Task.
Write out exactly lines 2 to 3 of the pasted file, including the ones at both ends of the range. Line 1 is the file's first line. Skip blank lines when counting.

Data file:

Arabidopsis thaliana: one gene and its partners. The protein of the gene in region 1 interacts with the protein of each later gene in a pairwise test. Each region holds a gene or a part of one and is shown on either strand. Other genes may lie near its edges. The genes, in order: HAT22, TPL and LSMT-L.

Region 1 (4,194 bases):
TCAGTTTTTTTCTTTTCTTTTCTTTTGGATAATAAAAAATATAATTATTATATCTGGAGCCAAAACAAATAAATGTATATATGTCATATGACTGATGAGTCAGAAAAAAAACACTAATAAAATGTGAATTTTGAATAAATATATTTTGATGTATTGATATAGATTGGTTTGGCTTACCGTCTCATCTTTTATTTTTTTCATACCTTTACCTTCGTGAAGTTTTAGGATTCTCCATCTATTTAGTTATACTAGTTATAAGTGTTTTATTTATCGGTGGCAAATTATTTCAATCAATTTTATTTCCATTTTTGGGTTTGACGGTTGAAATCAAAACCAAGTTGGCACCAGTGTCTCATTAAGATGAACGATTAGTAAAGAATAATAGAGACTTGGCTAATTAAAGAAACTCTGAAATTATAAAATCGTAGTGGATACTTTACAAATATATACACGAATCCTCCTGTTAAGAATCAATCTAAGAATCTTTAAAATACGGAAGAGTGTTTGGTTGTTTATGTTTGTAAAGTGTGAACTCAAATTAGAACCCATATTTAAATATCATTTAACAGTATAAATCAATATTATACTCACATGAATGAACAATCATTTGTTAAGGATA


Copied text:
Region 1 (4,194 bases):
TCAGTTTTTTTCTTTTCTTTTCTTTTGGATAATAAAAAATATAATTATTATATCTGGAGCCAAAACAAATAAATGTATATATGTCATATGACTGATGAGTCAGAAAAAAAACACTAATAAAATGTGAATTTTGAATAAATATATTTTGATGTATTGATATAGATTGGTTTGGCTTACCGTCTCATCTTTTATTTTTTTCATACCTTTACCTTCGTGAAGTTTTAGGATTCTCCATCTATTTAGTTATACTAGTTATAAGTGTTTTATTTATCGGTGGCAAATTATTTCAATCAATTTTATTTCCATTTTTGGGTTTGACGGTTGAAATCAAAACCAAGTTGGCACCAGTGTCTCATTAAGATGAACGATTAGTAAAGAATAATAGAGACTTGGCTAATTAAAGAAACTCTGAAATTATAAAATCGTAGTGGATACTTTACAAATATATACACGAATCCTCCTGTTAAGAATCAATCTAAGAATCTTTAAAATACGGAAGAGTGTTTGGTTGTTTATGTTTGTAAAGTGTGAACTCAAATTAGAACCCATATTTAAATATCATTTAACAGTATAAATCAATATTATACTCACATGAATGAACAATCATTTGTTAAGGATA